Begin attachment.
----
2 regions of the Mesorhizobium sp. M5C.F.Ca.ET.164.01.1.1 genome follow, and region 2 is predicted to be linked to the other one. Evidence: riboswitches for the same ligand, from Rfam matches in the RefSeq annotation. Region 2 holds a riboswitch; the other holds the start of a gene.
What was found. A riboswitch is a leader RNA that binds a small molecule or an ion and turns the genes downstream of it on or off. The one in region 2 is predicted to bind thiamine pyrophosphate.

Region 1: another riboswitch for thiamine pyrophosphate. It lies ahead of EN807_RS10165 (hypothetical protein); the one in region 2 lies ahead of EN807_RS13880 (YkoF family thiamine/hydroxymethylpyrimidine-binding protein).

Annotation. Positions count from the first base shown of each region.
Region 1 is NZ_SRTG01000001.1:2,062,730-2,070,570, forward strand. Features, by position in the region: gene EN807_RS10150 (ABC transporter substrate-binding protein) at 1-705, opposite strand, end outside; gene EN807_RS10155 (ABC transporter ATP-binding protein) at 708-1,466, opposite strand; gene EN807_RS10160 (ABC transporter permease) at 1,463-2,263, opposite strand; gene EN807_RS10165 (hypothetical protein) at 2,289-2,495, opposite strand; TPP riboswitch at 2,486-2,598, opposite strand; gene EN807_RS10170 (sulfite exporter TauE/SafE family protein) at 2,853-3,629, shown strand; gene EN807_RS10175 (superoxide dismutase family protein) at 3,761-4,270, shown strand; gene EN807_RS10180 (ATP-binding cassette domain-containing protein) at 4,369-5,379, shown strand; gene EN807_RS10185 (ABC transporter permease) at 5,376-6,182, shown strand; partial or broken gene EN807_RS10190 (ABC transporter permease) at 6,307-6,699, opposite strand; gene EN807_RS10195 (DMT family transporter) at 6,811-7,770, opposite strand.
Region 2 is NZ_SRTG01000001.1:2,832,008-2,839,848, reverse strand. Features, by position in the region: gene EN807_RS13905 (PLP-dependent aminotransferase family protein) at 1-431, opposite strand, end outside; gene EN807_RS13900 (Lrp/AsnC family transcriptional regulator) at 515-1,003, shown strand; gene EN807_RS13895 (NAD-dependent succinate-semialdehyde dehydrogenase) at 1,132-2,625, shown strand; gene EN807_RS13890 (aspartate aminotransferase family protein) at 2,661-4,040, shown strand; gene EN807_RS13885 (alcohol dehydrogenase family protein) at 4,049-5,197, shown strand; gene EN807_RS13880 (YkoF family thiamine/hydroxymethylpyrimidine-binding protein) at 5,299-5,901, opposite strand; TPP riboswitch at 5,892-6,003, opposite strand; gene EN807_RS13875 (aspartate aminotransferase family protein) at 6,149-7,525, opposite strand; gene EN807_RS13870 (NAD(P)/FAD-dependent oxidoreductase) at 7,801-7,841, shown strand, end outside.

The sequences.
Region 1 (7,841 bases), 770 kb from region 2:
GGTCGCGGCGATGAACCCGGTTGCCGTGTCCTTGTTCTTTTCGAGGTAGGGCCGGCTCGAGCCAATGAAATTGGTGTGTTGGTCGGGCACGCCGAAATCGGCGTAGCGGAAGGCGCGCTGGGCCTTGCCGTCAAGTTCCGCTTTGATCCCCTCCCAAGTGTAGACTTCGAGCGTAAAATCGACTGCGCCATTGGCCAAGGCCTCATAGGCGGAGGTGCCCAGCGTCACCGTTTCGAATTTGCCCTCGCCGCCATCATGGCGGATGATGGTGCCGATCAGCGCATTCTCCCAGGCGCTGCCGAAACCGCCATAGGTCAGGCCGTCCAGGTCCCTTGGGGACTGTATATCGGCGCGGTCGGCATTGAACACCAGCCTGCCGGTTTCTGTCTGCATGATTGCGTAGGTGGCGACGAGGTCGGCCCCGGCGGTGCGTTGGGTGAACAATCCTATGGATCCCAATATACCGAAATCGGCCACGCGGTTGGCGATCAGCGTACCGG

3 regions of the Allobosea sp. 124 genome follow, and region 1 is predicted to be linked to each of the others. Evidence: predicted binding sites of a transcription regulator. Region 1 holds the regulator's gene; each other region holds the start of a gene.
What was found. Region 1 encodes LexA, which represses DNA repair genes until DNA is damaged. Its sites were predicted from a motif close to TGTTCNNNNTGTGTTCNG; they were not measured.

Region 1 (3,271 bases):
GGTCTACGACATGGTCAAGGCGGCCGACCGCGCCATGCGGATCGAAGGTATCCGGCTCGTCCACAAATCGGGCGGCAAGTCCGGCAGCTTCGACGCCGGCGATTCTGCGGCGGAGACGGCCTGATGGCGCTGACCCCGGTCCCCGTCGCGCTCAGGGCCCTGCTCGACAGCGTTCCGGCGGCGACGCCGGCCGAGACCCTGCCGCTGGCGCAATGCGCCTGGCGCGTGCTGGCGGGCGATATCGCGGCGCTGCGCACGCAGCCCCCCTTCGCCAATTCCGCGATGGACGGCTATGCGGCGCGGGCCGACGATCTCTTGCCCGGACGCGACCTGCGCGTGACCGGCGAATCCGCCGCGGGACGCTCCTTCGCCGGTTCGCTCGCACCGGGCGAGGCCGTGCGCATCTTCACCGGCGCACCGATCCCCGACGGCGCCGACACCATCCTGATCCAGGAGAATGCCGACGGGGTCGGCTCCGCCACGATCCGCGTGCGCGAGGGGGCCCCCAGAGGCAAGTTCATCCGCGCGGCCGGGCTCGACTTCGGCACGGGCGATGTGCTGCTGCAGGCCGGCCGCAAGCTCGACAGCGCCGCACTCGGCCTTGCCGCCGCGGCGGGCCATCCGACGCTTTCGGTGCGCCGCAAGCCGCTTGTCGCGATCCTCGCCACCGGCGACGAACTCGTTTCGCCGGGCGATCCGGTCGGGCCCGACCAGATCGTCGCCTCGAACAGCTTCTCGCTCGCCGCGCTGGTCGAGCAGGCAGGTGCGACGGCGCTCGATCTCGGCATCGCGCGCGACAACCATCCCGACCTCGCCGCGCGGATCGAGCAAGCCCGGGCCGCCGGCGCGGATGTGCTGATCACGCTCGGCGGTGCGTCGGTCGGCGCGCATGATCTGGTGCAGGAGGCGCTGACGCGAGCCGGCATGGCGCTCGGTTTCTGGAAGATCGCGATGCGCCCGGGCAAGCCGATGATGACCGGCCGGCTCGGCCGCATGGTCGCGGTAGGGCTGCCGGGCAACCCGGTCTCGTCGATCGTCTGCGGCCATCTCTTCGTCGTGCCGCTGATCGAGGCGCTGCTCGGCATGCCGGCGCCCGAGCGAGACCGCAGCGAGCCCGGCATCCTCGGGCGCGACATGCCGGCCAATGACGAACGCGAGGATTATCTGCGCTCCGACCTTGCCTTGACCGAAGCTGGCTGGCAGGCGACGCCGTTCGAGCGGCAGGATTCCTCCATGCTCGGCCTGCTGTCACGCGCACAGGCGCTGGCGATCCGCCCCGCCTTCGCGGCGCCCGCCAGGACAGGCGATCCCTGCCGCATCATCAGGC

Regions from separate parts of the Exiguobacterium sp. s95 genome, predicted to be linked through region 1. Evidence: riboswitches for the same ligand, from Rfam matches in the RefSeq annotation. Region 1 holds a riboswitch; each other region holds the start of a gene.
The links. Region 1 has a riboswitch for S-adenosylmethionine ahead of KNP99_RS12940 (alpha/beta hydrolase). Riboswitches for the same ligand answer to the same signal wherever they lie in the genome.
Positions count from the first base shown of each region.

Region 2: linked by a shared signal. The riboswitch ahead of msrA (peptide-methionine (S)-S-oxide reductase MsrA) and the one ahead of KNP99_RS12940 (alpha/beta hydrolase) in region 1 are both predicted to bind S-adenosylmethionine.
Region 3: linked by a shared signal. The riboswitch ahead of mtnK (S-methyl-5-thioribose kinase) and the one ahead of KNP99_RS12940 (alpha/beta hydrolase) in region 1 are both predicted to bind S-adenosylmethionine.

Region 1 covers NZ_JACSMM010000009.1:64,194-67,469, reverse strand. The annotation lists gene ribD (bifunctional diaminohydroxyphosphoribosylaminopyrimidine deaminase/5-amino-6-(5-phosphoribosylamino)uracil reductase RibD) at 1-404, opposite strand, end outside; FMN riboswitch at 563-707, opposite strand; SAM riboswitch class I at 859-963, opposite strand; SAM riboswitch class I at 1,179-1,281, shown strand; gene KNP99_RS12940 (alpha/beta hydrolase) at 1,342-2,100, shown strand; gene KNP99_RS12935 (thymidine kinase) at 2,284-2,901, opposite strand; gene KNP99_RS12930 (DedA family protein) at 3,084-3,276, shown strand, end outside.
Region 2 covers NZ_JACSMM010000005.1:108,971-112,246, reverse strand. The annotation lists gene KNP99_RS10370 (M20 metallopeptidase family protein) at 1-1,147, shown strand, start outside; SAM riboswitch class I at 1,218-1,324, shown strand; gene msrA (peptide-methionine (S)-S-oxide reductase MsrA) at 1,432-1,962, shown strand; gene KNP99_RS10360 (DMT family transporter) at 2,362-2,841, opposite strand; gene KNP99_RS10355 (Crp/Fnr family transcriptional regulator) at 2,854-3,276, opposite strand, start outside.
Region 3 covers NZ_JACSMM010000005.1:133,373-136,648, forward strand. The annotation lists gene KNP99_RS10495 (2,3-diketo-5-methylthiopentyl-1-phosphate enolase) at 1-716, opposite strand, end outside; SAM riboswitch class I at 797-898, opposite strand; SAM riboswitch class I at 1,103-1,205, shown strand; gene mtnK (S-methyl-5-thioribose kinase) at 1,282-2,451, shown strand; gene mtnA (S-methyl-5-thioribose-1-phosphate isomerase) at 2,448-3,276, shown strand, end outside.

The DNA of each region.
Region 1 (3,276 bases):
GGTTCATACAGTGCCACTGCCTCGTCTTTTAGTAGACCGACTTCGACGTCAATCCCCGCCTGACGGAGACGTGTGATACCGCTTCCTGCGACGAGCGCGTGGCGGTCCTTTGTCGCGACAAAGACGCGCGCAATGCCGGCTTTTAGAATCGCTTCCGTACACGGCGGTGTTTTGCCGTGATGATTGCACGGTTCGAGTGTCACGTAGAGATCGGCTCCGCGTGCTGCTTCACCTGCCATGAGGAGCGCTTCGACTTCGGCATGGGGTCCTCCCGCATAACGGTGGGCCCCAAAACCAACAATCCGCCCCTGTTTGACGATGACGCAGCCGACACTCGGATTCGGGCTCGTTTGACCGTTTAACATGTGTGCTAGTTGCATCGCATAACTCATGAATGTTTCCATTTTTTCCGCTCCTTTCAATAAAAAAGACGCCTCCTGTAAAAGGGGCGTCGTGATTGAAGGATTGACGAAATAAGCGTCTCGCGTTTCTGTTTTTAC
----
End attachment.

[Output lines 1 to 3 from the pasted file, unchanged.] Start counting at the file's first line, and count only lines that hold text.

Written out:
2 regions of the Mesorhizobium sp. M5C.F.Ca.ET.164.01.1.1 genome follow, and region 2 is predicted to be linked to the other one. Evidence: riboswitches for the same ligand, from Rfam matches in the RefSeq annotation. Region 2 holds a riboswitch; the other holds the start of a gene.
What was found. A riboswitch is a leader RNA that binds a small molecule or an ion and turns the genes downstream of it on or off. The one in region 2 is predicted to bind thiamine pyrophosphate.

Region 1: another riboswitch for thiamine pyrophosphate. It lies ahead of EN807_RS10165 (hypothetical protein); the one in region 2 lies ahead of EN807_RS13880 (YkoF family thiamine/hydroxymethylpyrimidine-binding protein).